Players Taking PGA Tour Deal With PIF 'A Bit Personally' - Xander Schauffele

The American has revealed some players are feeling hurt over the deal that will see the PGA Tour, DP World Tour and PIF join forces

Xander Schauffele at the 2023 Memorial Tournament at Muirfield Village
Xander Schauffele says players are taking the PGA Tour deal with PIF personally
(Image credit: Getty Images)

Xander Schauffele admits the deal that has seen the DP World Tour, PGA Tour and the Public Investment Fund that bankrolls LIV Golf come together has left many players taking it "a bit personally."

The American had reportedly been a target for LIV Golf last year. Ultimately, he remained on the PGA Tour, but he has told The Times the deal had left him with questioning that decision. He said: “What does loyalty mean these days? I don’t quite know.”

Within the statement outlining the details of the deal was the promise of “a fair and objective process” for any LIV Golf player wishing to return to either the PGA Tour or the DP World Tour at the end of the 2023 season. Schauffele admitted that the new entity will be stronger with the best players from all three circuits competing.

He said: “From a long-term perspective, more money being dumped into the game again is a good thing. The product was always going to be better with the [LIV] golfers we know, the Major winners, all included, but trying to put my own emotions and sentiments on the matter aside is going to be hard.”

The deal represented a stunning about turn from the DP World Tour and PGA Tour considering their previous hostility towards PIF and its funding of LIV Golf. Following the announcement, a player meeting was held where PGA Tour CEO Jay Monahan was repordedly accused of "backtracking" and included calls for him to resign.

Schauffele admitted that there was a sense of betrayal among many players who had rejected the overtures of LIV Golf out of either loyalty to the PGA Tour or for morality reasons. He said: “Yeah, I guess [betrayal] would be the charged word. Irony comes to mind as well. From the messages I’ve had, everybody is taking it a bit personally, which is fair, to an extent.“

The seven-time PGA Tour winner also admitted that the lack of transparency over the deal had left him disappointed. He said: “I was definitely left in the dark, like most guys, which is frustrating from the transparency side. I thought we were making some headway in that department, but obviously not, because there wasn’t a whole lot of trust in the first place. “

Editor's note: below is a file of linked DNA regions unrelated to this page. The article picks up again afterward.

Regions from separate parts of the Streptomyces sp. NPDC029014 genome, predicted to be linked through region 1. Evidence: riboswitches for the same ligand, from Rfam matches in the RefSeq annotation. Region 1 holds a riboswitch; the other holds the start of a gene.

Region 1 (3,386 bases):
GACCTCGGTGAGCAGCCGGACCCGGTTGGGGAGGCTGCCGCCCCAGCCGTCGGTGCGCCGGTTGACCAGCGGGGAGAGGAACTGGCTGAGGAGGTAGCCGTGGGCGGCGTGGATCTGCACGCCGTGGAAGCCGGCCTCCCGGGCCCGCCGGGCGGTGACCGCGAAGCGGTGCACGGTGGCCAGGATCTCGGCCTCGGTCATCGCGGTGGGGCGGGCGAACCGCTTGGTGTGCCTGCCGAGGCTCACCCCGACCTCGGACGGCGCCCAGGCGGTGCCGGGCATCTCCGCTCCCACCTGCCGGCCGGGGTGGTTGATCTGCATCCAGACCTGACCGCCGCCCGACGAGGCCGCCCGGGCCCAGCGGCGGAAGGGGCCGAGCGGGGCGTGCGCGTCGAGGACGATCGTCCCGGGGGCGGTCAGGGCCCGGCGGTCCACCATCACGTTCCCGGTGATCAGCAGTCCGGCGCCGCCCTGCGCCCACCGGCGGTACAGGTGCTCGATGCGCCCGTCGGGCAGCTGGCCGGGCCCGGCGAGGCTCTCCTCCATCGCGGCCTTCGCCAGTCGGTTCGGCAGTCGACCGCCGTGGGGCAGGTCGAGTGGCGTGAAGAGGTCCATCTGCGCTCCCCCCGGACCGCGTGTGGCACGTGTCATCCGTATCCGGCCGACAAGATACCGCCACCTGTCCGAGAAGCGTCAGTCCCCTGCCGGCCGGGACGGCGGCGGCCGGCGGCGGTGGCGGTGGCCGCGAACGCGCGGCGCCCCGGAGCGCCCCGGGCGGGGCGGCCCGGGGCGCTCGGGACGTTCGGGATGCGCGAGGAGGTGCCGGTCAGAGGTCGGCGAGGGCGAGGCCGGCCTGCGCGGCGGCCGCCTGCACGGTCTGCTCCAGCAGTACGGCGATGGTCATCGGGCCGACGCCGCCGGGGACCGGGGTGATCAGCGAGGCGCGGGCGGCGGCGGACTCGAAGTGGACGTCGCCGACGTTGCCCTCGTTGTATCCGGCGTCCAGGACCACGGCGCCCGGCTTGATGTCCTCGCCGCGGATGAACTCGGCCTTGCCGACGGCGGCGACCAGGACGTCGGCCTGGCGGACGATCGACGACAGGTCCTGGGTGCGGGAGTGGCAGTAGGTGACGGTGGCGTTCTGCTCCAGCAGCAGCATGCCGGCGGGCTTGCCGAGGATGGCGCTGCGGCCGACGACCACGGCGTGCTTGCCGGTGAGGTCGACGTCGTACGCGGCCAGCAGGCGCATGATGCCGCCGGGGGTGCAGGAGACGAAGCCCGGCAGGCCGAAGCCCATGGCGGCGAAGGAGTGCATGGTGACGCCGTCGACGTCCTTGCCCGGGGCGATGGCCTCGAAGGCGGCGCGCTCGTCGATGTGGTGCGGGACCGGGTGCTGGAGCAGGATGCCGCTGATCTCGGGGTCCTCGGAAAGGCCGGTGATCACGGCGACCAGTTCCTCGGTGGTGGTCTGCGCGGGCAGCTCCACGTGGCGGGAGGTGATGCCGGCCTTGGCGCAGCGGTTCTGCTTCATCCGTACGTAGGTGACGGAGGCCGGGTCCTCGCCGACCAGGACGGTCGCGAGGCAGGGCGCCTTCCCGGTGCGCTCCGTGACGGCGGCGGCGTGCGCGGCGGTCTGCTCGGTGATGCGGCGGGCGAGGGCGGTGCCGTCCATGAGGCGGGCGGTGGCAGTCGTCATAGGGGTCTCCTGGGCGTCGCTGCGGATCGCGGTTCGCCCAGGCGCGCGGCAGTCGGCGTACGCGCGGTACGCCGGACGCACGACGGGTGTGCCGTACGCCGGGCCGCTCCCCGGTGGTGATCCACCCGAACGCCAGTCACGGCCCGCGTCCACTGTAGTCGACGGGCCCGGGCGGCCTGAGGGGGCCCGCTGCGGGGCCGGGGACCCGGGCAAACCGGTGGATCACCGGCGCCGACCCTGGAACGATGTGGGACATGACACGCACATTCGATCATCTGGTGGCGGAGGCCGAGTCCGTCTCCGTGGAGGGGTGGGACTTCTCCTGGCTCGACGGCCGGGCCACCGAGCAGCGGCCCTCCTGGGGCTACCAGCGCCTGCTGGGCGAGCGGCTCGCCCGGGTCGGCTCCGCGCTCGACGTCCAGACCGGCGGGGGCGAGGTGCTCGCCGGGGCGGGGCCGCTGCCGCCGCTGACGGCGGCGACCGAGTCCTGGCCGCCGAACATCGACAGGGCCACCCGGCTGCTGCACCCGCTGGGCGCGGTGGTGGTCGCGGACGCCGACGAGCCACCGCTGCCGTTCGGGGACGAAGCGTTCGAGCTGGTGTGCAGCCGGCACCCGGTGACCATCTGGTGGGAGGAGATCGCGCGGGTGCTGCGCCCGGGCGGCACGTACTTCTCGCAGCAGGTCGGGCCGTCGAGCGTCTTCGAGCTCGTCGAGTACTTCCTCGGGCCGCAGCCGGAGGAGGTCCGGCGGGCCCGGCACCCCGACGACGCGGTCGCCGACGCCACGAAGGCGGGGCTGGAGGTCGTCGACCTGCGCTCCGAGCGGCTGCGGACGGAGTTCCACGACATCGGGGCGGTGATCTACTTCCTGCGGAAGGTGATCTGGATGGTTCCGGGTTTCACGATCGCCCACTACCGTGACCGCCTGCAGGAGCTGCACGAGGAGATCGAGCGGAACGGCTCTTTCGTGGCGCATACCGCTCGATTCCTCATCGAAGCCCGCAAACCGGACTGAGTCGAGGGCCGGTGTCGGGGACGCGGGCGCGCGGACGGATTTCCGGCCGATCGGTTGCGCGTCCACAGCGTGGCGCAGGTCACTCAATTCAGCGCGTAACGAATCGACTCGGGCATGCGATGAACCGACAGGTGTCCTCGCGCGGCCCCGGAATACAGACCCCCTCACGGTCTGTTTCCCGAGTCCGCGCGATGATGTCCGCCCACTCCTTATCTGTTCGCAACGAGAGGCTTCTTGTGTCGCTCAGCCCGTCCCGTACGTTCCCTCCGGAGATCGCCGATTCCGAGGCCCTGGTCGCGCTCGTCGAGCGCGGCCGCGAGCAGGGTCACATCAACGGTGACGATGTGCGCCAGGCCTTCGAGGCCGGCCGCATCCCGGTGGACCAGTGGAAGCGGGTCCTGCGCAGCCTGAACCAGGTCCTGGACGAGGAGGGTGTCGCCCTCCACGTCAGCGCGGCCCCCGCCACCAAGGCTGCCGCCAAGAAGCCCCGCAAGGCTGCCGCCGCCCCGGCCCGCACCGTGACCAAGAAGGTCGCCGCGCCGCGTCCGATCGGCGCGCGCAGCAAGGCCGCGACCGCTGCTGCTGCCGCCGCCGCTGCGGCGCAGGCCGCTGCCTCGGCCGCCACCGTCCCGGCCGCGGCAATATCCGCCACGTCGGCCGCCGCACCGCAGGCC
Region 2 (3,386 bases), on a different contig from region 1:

Schauffele also revealed there is a range of emotions felt by players following the news that looks set to radically alter the direction of the game.

He said: “As tour pros, we try to rationalise situations when we compete, but some guys are feeling hot-headed, some are more confused, some are emotional. We have a really interesting group [of players] that are trying to deal with this situation.”

The 26-year-old then said his focus is on what he can affect on the course. “Obviously, if I can have an impact on the game, I’ll try,” Schauffle revealed. “But now more than ever it is an important time to put my head down and play good golf.”

One of the leading figures in brokering the deal was PGA Tour policy board member Jimmy Dunne. In an interview with ESPN, Dunne said PGA Tour players who had turned down LIV Golf would receive "a piece of equity" in the new company.

Mike Hall

Mike has over 25 years of experience in journalism, including writing on a range of sports throughout that time, such as golf, football and cricket. Now a freelance staff writer for Golf Monthly, he is dedicated to covering the game's most newsworthy stories. 

He has written hundreds of articles on the game, from features offering insights into how members of the public can play some of the world's most revered courses, to breaking news stories affecting everything from the PGA Tour and LIV Golf to developmental Tours and the amateur game. 

Mike grew up in East Yorkshire and began his career in journalism in 1997. He then moved to London in 2003 as his career flourished, and nowadays resides in New Brunswick, Canada, where he and his wife raise their young family less than a mile from his local course. 

Kevin Cook’s acclaimed 2007 biography, Tommy’s Honour, about golf’s founding father and son, remains one of his all-time favourite sports books.